Today, Ireland will hold a country-wide referendum on repealing a 1983 constitutional amendment that all but eliminates abortion rights in the predominantly Catholic country. Abortion is often a lightning rod issue around the world, and the argument gets particularly intense in the state with the most restrictive policies in the Western world.
In the background, though, sits another delicate question — whether foreigners, through funding of local advocacy campaigns, should have any influence over the abortion debate. When it comes to foreign donations, Ireland enforces a policy that is hardly open or unrestrictive.
The Standards in Public Office Commission, which is responsible for “supervising the disclosure of interests and compliance with tax clearance requirements, [and] the disclosure of donations and election expenditure,” has repeatedly demanded that campaigners seeking to overturn the existing laws return donations from foreign sources. Significantly, the groups in question, Abortion Rights Campaign and Amnesty International Ireland, received these funds from a private organization, George Soros’ Open Society Foundations, not from a foreign government.
On the other side, anti-abortion efforts have similarly attracted American volunteers, who have arrived in Ireland to try to influence the outcome of the vote. Some of these activists have apparently deceived immigration officials about the true purpose of their travel, in order to skirt Dublin’s requirements that those seeking to participate in such political activities apply for a “volunteer visa.”
Given these Irish sensitivities to foreign meddling in its internal affairs, it is surprising that Ireland does not hesitate to fund political advocacy on highly inflammatory issues in other countries.
The case of Israel and the Palestinian Authority is instructive.
Ireland directly funds numerous Israeli non-governmental organizations (NGOs) whose entire focus is on changing Israeli government policy. In Ireland, the government would direct the return of such funding to the donors.
For example, the Irish government has provided generous budgets to a host of Israeli NGOs dedicated to challenging the government through public advocacy. Groups such as Yesh Din, Bimkom, and Gisha are partisan actors, committed to achieving political agendas. They are involved in the legislative process, supporting and opposing bills and government decisions on some of the most intensely debated issues. These Irish-backed organizations frequently petition local courts in an attempt to reverse government policy or constrain it, when appeals to the Israeli public and politicians fail to achieve the desired results.
Irish funding for NGOs that operate in the West Bank and Gaza reflect a different, more disturbing set of issues.
Ireland’s largess has been also bestowed upon a number of Palestinian organizations with ties to terror groups. Addameer is an affiliate of the Popular Front for the Liberation of Palestine (PFLP), designated by the EU as a terrorist organization. They received 300,000 euro from Irish Aid during 2013-2016. Al-Haq and the Palestinian Centre for Human Rights (PCHR) are also linked to this banned group, with some of their officials having served time due to their PFLP terrorist activity. Both Al-Haq and PCHR were granted 320,000 euro from 2013-2016.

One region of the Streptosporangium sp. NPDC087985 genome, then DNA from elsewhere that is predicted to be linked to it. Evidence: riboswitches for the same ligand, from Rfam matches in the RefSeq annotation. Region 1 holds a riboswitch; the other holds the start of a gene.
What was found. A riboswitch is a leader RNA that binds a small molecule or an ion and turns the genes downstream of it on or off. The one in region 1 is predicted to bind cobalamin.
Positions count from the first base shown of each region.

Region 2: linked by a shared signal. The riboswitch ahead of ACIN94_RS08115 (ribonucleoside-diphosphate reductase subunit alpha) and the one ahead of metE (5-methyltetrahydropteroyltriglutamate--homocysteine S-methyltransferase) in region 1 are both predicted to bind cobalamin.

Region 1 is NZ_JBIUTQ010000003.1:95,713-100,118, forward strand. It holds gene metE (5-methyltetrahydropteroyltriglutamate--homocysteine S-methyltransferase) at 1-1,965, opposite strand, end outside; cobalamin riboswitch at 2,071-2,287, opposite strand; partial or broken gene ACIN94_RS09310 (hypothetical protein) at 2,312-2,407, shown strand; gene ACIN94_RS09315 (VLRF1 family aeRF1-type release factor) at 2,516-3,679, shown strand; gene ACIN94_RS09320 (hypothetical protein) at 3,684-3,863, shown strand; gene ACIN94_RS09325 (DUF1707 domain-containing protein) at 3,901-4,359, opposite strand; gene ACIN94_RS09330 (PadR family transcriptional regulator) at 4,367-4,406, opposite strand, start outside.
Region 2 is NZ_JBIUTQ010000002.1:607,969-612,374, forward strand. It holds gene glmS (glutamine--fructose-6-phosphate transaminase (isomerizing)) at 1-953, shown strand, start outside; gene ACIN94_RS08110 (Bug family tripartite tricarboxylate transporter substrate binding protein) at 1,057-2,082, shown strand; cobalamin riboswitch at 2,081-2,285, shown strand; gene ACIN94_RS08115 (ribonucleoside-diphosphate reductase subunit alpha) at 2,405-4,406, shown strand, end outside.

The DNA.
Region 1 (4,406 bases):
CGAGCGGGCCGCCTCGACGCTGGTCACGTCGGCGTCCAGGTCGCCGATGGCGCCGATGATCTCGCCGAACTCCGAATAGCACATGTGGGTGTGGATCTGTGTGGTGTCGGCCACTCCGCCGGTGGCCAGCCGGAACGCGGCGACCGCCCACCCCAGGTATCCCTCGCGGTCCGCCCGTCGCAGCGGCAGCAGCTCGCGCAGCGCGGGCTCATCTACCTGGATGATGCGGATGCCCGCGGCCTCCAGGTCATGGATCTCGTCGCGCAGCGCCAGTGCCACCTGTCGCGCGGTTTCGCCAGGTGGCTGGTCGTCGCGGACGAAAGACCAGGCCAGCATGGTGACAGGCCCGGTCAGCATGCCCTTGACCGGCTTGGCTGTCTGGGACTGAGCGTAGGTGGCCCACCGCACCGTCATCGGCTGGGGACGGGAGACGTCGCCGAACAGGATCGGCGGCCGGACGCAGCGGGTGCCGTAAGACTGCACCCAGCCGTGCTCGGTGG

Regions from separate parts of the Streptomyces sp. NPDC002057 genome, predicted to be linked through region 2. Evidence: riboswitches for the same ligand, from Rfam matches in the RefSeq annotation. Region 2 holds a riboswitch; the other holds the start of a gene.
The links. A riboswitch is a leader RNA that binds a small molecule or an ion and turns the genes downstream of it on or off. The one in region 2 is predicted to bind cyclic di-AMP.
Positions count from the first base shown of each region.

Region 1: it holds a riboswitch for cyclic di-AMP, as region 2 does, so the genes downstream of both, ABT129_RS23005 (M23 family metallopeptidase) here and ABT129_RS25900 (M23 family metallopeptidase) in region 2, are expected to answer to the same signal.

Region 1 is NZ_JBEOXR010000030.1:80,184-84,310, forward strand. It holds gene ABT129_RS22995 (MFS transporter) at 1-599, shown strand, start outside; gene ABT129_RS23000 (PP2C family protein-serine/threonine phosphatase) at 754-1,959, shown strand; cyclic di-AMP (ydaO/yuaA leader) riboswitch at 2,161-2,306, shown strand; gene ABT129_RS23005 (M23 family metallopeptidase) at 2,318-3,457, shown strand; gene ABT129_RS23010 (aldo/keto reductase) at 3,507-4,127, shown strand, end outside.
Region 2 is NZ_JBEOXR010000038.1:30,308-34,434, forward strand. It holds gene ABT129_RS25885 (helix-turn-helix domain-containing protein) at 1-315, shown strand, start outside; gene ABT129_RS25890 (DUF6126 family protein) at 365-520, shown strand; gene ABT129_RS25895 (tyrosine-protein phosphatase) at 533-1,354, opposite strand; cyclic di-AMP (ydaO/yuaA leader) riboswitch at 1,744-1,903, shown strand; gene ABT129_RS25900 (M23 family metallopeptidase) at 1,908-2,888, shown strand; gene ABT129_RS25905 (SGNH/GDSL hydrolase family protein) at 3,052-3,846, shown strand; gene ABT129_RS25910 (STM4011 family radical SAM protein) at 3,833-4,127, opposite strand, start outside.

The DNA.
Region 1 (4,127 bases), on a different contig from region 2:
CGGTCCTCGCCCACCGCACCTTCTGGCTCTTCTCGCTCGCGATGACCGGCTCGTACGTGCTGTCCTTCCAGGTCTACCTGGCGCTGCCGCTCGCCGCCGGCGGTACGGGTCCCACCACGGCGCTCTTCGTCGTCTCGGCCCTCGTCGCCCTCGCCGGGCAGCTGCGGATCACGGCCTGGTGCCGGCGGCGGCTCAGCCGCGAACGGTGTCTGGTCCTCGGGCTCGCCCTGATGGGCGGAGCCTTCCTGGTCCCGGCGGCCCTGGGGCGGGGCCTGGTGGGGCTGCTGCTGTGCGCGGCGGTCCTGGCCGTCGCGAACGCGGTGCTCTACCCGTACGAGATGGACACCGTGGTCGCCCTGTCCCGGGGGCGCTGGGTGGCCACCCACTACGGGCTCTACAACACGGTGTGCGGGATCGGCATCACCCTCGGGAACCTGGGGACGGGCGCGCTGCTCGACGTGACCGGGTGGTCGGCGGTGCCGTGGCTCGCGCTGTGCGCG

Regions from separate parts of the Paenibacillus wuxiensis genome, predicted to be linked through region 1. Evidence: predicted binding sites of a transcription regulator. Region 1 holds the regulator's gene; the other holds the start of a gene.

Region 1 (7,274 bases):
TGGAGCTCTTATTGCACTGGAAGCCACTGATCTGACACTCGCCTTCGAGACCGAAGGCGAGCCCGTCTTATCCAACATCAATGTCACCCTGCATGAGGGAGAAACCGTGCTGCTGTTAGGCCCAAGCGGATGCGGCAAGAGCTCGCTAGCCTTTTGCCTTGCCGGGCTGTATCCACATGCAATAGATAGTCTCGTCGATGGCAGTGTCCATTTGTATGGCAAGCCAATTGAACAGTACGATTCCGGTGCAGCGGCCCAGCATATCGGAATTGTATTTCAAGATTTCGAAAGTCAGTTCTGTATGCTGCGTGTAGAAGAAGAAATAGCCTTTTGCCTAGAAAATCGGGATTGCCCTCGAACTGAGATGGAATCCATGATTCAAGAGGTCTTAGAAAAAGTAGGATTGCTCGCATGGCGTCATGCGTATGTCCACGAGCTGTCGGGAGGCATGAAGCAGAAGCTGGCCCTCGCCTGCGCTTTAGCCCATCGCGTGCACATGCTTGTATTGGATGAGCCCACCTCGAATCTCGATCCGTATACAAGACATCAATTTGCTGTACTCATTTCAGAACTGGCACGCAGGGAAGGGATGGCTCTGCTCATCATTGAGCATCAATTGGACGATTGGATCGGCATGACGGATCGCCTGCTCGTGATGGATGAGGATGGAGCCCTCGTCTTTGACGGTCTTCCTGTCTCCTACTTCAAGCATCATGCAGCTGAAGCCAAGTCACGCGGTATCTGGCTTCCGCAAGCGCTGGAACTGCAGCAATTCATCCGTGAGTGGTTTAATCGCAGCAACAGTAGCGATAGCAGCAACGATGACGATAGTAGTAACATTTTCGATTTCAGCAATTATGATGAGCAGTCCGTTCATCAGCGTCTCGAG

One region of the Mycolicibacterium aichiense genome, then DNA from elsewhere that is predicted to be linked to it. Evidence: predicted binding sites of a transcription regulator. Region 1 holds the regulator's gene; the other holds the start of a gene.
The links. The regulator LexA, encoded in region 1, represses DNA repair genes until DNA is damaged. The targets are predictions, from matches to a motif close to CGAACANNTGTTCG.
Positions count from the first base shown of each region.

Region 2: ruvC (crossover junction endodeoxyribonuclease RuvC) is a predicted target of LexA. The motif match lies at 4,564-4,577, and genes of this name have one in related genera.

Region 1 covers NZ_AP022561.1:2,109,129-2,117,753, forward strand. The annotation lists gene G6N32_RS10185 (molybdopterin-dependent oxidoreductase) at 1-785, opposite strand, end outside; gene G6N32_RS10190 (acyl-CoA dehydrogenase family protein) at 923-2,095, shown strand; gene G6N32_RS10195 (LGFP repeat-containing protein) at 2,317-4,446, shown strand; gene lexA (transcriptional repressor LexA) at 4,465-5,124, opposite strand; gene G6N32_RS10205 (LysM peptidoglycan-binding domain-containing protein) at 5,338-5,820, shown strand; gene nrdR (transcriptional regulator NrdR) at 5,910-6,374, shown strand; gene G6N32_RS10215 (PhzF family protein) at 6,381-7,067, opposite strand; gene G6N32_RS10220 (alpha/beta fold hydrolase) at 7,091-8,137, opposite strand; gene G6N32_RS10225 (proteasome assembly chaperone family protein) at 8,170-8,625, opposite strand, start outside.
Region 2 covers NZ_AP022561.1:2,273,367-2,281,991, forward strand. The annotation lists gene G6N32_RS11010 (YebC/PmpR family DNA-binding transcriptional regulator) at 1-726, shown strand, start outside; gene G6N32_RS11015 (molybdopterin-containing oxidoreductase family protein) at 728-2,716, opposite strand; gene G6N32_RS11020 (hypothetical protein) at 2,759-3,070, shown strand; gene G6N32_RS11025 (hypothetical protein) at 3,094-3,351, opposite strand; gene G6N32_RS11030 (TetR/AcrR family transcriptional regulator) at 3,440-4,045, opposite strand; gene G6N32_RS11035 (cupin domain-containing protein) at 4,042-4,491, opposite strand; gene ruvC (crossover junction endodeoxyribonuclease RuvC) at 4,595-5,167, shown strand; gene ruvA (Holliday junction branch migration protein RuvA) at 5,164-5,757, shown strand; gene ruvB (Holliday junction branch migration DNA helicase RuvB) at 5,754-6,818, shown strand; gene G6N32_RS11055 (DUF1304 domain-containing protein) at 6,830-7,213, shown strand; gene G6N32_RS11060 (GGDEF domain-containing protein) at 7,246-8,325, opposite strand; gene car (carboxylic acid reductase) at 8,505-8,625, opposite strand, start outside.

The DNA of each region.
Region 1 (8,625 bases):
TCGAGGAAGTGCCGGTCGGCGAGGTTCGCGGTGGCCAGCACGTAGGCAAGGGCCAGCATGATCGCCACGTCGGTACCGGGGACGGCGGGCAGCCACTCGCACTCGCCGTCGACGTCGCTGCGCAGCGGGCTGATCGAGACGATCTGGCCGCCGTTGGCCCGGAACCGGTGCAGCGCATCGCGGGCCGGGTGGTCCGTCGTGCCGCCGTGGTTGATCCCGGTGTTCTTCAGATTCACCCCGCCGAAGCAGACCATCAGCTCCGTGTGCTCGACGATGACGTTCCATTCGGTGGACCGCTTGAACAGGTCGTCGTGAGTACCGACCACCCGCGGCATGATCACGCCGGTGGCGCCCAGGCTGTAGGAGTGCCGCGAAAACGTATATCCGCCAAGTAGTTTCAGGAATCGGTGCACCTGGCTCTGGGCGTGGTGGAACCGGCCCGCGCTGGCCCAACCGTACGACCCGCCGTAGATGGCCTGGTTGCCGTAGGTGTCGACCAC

Also notable is an Irish Aid grant provided to MIFTAH, a Palestinian outfit that has promoted anti-Semitic blood libels on its website. These revelations — which were sufficient to cause American government and German funders of MIFTAH to end their support — did not disqualify it in the eyes of Irish officials.
Aside from their worrying ties and unacceptable rhetoric, Palestinian NGOs have also used their Irish funding to campaign furiously against Israel in international forums, championing BDS (boycotts, divestment and sanctions) tactics.
In addition, through Irish government funding of the Catholic organization Trocaire, Irish taxpayers also bankroll the promotion of BDS, including in European churches. Trocaire has long supported the Ecumenical Accompaniment Programme in Palestine and Israel (EAPPI), a vehicle for convincing churchgoers to participate in anti-Israel warfare via boycott and divestment actions, and for enlisting churches to lobby their governments on these issues.
EAPPI participants are also sent to the West Bank to engage in “advocacy” and “monitoring and reporting human rights abuses.” Ironically, these group members employ the same tactics as the American anti-abortion activists in Dublin and are trained to deceive Israeli immigration officials in order to avoid detection and mask their actual motivations.
Ireland is faced with a critical choice on a highly contentious issue. Presumably, the people of Ireland want to decide how to proceed without outside interference artificially amplifying the impact of either side of the debate.
Maybe they ought to ask themselves why such values end at their own borders.